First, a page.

As the news broke the Rand reversed gains of as much as 1 percent to trade 1.8 percent lower against the dollar, Bloomberg’s Market report indicated adding that before Monday, the rand had led gains by developing nations, advancing 11 percent against the dollar. It traded at 12.7432 per dollar as of 3:06 pm in London.
The bond market also felt the impacts.
Economist Dawie Roodt said, the bond market weakened by 25 basis points as a result of Zuma’s instruction. “This is extremely significant…it’s an indication of foreigners selling out of South Africa,” he said.
Gordhan and Jonas were leading an international investor roadshow as part of efforts by government, in partnership with business and labour, to woo investors back to the country after the firing of former finance minister Nhlanhla Nene and jitters by ratings agencies caused economic instability.
On Monday, Reuters and Business Day reported that Gordhan was not given permission for the trip and that’s why he was suddenly recalled.
But according to Daily Maverick sources, the trip, which the Treasury announced last week, had originally been sanctioned by the presidency with the department receiving written authorisation to embark on it.
Now fears are growing that Zuma is about to reshuffle his cabinet following months of speculation that Gordhan is about to be fired in favour of former Eskom boss, Brian Molefe. Zuma and Gordhan have been at loggerheads over the management of state companies and SARS.
Roodt said that if a reshuffle occurred and anyone except Jonas or Nene were made finance minister the country can expect a downgrade.
“I don’t think the rating agencies are going to give us a second chance…this will be bad for ordinary South Africans. Already the weakening of the rand is going to have an impact on the cost of petrol. We were expecting a significant drop in the price of petrol next month but thanks to the impact of this instruction that drop will not be as great,” he said.
Condemnation of the pair’s recall has been swift.
The Save South Africa campaign said it believed that Zuma was acting with “unbridled recklessness”.
“The effect on the Rand in the aftermath of the President’s announcement constitutes a form of economic sabotage. A rapidly depreciating rand has a massive impact on the South African economy, and its ability to effect economic transformation, whether radical or not. The ultimate victims will be the poor, and Zuma must be held accountable for his style of politics.
“It is clear that he has no concern for South Africa, its image abroad, or the people who will suffer the consequences. Parliament should summon the President to explain and account for his actions,” a statement from the organisation read.
Save South Africa believes that if Zuma reshuffles his Cabinet “it will be clear that what we are really seeing is the final, desperate push in the state capture project.”
The organisation called on South Africans “not to take this lying down” and to unite in opposition.
“Clearly, Zuma and his cohorts can no longer wait to get their hands on the public purse. Access to the state kitty, through the front door of National Treasury, is more important to them than the national interest. They want to loot, and loot with increased haste, while they still can,” it said.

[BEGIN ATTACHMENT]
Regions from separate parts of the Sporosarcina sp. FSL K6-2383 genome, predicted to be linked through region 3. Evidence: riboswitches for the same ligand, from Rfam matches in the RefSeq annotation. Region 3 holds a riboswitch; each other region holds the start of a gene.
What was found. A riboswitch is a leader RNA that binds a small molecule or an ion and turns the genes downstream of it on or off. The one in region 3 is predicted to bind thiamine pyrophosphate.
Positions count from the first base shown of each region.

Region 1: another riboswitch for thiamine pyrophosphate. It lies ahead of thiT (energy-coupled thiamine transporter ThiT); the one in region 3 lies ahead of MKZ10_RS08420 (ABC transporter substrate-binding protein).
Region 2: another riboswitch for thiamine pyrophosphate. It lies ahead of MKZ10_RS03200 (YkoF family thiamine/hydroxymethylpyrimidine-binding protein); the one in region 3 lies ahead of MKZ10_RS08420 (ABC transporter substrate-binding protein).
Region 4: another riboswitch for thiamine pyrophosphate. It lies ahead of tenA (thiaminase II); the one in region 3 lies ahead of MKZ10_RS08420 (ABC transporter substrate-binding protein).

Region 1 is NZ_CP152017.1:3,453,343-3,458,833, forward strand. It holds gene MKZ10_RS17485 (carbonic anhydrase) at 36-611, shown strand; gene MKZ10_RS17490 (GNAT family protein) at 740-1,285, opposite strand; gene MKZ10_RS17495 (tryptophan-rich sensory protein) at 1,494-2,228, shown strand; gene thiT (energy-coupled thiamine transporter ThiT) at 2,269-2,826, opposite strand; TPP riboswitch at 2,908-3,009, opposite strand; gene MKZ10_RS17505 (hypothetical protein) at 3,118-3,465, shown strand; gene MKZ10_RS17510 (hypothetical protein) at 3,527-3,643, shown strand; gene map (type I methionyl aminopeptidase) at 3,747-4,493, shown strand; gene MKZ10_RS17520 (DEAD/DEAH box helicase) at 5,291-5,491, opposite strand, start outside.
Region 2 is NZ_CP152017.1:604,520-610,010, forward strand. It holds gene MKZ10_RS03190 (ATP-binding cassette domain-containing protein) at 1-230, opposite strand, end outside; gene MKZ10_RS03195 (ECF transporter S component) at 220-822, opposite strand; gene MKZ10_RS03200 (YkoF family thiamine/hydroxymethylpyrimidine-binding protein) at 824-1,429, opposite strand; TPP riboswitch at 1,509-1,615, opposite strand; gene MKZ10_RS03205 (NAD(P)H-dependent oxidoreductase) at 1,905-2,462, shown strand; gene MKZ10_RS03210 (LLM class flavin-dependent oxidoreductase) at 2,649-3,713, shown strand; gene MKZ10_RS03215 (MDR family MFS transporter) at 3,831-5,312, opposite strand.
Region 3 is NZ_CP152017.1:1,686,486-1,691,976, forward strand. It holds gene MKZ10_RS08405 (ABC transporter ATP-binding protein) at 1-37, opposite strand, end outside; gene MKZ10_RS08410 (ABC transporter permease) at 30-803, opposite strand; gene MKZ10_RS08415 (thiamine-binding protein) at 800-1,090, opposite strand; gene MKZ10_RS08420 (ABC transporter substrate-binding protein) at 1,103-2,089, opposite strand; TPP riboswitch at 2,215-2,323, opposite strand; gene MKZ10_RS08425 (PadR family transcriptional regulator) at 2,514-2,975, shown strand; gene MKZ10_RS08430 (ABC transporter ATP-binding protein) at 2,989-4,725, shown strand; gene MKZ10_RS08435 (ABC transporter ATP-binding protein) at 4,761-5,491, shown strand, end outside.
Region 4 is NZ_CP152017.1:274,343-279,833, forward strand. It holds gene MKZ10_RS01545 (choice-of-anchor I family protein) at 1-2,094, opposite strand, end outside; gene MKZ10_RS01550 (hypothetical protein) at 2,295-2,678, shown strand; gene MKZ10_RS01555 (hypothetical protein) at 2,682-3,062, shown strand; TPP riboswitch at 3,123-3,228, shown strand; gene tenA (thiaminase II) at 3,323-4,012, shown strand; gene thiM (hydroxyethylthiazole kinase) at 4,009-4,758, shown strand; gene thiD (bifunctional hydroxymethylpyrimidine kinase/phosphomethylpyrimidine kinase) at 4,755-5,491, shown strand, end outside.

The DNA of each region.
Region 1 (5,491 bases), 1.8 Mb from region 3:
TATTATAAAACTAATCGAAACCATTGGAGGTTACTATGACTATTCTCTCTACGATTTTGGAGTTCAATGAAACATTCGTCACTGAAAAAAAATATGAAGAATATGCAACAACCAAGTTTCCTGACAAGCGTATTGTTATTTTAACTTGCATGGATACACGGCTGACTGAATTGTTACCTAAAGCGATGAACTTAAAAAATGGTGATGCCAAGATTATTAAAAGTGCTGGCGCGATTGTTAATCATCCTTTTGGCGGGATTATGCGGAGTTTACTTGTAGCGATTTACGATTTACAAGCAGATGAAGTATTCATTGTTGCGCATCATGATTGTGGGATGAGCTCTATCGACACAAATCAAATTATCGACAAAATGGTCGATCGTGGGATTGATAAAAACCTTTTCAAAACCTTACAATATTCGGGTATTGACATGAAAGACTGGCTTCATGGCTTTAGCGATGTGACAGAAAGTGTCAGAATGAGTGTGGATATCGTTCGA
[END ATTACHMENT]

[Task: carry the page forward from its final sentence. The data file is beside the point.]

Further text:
Speaking at a media briefing following a National Executive Committee meeting of the ANC at the weekend, Secretary-General Gwede Mantashe said:
“Calling the minister back was not an issue for the NEC. There can be nothing in the NEC that can be linked to calling the minister back. That is a government matter.”
The Democratic Alliance called Zuma’s instruction that came without explanation “bizarre”.
“It appears, at best, calculated to humiliate the minister or, at worst, to suggest that the minister is about to be fired in a cabinet reshuffle,” it said, adding that whatever the case, the instruction “could not not have come at a worse time” as the minister battles to restore investor confidence among international investors.
The party called on Zuma to provide a public explanation for his instruction.
The Congress of the People said Zuma had “stooped very low, once again” saying his instruction was “without any justification”.
“At a time when the government needs to assure the international financial community of our attractiveness as an investment destination, we have a so-called President who acts contrary to the interests of the country,” said the party’s national chairperson, Pakes Dikgetsi.
In a statement, the Institute of Race Relations said its analysts believed the move to be “a political power play by factions with the ANC aligned with the president, and what is loosely described as the Eastern Bloc of that party”.
“The move is designed to publicly humiliate and weaken the so-called Western Bloc of the ruling party that is aligned with the Deputy President and the Minister of Finance. Depending on how markets react to the power play, it could be a precursor to the axing of the minister of finance and a broader cabinet reshuffle. Should such a reshuffle occur in favour of the Eastern Bloc of the ANC, this may lead to significant swings in government policy on investment protection, property rights and fiscal prudence,” it said. DM
Photo: South Africa’s Finance Minister Pravin Gordhan speaks to President Jacob Zuma (R) during closing remarks during the 5th BRICS Summit in Durban, March 27, 2013. REUTERS/Rogan Ward
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